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Frank Rich: Nuke ’Em

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In the weeks before “Daisy” aired, Bernbach’s own fear was that Goldwater would preempt any ads his agency devised by successfully camouflaging himself as a moderate during the campaign. In a panicky mid-August letter to the Johnson aide Bill Moyers, he wrote: “It is already apparent that Barry Goldwater is making every effort to adjust his extreme position to one more acceptable. Knowing the short memory of the average person, it is entirely possible he might succeed in creating a new character for himself if we are unable to remind people of the truth about this man.”

This is precisely the challenge the Obama campaign faces right now.

Mitt Romney’s résumé is a preposterously target-rich environment for attack ads. Though the shelf life of the two big items mined by the Obama campaign thus far—his lackluster record as Massachusetts governor along with his career at Bain—will soon expire, there’s no shortage of additional fodder. The Obama campaign strategist David Plouffe previewed one battle plan to John Heilemann of New York recently. “We’re gonna say, ‘Let’s be clear what he would do as president,’ ” Plouffe said. “Potentially abortion will be criminalized. Women will be denied contraceptive services. He’s far right on immigration. He supports efforts to amend the Constitution to ban gay marriage.”

That’s one way to go. There’s also the flip-flopping Mr. Etch A Sketch. There’s Romney’s countless tone-deaf attempts to feel the pain of the 99 percent. (My favorite, delivered to a group of jobless workers, remains “I’m also unemployed.”) There’s his risible, if dogged, effort to deny that his Massachusetts health-care law was the precursor of Obama’s Affordable Care Act. There’s his antediluvian, Goldwater-style truculence in foreign policy, including his unreconstructed Cold War–era conviction that Russia is America’s “No. 1 geopolitical foe.” There’s “Let Detroit Go Bankrupt.” There’s the money stashed in the Cayman Islands and Switzerland. There’s his endorsement of the Paul Ryan budget, which would mutilate the social safety net, including benefits for seniors. There’s his endorsement of Arizona immigration policy as a national “model” and his call for illegal immigrants to submit to “self-deportation.” There is, most of all, the radical party he is attempting to mask with a moderate image—the GOP that Thomas Mann (of the Brookings Institution) and Norman Ornstein (of the American Enterprise Institute) have characterized (in their new book It’s Even Worse Than It Looks) as “an insurgent outlier—ideologically extreme; contemptuous of the inherited social and economic policy regime; scornful of compromise; unpersuaded by conventional understanding of facts, evidence and science; and dismissive of the legitimacy of its political opposition.”

No doubt all of these themes, and more, will play their role, and should. Not a few of them overlap those considered by the LBJ campaign in going after Goldwater. But the undimmed legacy of the “Daisy” ad should be factored into the calculus. Emotion must trump information and ideological point-making in a powerful attack ad—one that has enough shock value to cut through the 24/7 election-year electronic clutter of the 21st century.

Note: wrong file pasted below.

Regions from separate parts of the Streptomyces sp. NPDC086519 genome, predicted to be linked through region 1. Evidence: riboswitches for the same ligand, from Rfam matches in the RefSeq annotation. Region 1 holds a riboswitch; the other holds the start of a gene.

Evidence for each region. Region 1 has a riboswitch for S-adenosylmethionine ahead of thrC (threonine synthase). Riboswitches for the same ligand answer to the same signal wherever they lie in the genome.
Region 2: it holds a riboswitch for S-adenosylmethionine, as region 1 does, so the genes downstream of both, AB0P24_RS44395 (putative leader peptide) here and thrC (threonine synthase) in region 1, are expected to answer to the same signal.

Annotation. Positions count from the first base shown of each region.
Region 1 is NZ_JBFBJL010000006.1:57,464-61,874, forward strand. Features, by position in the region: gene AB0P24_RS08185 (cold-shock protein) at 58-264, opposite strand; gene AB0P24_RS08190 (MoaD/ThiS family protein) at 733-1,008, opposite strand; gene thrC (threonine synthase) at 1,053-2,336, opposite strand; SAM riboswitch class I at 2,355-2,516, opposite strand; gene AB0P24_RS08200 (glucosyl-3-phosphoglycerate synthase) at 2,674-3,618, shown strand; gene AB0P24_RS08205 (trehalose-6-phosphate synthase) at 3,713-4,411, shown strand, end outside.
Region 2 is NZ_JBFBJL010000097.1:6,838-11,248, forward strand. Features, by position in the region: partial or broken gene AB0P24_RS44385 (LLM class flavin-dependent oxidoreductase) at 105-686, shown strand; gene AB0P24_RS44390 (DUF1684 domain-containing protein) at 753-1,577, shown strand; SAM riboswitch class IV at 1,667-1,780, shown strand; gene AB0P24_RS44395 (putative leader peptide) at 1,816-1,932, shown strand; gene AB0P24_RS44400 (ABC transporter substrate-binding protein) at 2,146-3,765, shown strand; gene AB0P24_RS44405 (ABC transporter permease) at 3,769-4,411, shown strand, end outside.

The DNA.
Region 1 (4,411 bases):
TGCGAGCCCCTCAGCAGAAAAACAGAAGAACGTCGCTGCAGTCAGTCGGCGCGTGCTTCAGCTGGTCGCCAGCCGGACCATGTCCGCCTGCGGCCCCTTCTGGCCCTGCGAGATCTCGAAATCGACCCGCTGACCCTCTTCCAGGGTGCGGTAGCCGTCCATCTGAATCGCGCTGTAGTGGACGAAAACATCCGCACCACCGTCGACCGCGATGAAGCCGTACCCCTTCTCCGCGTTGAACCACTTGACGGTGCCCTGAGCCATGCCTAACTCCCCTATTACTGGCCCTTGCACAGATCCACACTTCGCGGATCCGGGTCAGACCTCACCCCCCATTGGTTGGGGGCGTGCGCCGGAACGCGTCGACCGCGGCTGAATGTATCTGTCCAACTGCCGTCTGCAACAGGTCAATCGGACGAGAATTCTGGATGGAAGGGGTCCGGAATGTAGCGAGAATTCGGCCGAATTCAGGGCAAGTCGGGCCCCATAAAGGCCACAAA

It also remains a good idea to recycle attacks already made by those who know the candidate best: the critics in his own political party. In Romney’s case there are many, reflecting the anyone-but-Mitt hostilities of the primaries. But the most brutal Romney takedown will require a fear factor, and for that, there may be no better inspiration than the likes of Marc A. Thiessen, a former speechwriter for George W. Bush and Donald Rumsfeld who is best known for his defense of the CIA’s “enhanced interrogation techniques” and for his tireless efforts to portray Obama as soft on terrorism. In April, Thiessen wrote a little-noticed column for the Washington Post op-ed page headlined “Mitt’s Bent for Secrecy.” What had aroused his concern as a GOP loyalist was Romney’s stealth announcement, at 5 p.m. on a Friday, that he was delaying the filing of his 2011 tax returns. Thiessen worried that Romney’s continued ducking of questions about taxes was playing into the Democratic trope that Romney has something to hide. The serial evasiveness, he argued, could provide “a clever way for Obama to exploit some Americans’ discomfort” with Romney’s “secretive” Mormon faith “without ever raising the issue directly.” Mitt’s secrecy “could cost Republicans the election,” Thiessen wrote.

None of this is wrong, though Romney’s “secretive” faith looms larger than it should precisely because he keeps it secretive. He bristles when asked questions about the Church of Latter Day Saints’ controversial record on secular issues (like civil rights), and he refuses to let voters in on his own substantial career as a Mormon bishop and stake president. In a political culture where all candidates, and especially Republican candidates, advertise their own religious activities, Romney’s reticence is all the more conspicuous. But the overall scope of Mitt as Mystery Man is bigger than Thiessen indicated, or perhaps wanted to spell out. He did not mention, for instance, Romney’s strange departure from the Massachusetts governorship at the end of his term. Romney’s aides not only scrubbed all e-mails from a computer server in his office but also purchased and removed the hard drives from seventeen state-owned staff computers. This month, The Wall Street Journal uncovered a small cache of e-mails that had survived. They revealed that Romney was a gung ho defender of his health-care bill’s individual mandate, the single feature most vilified by foes of “Obamacare” now. What other ­secrets lurked on those hard drives?


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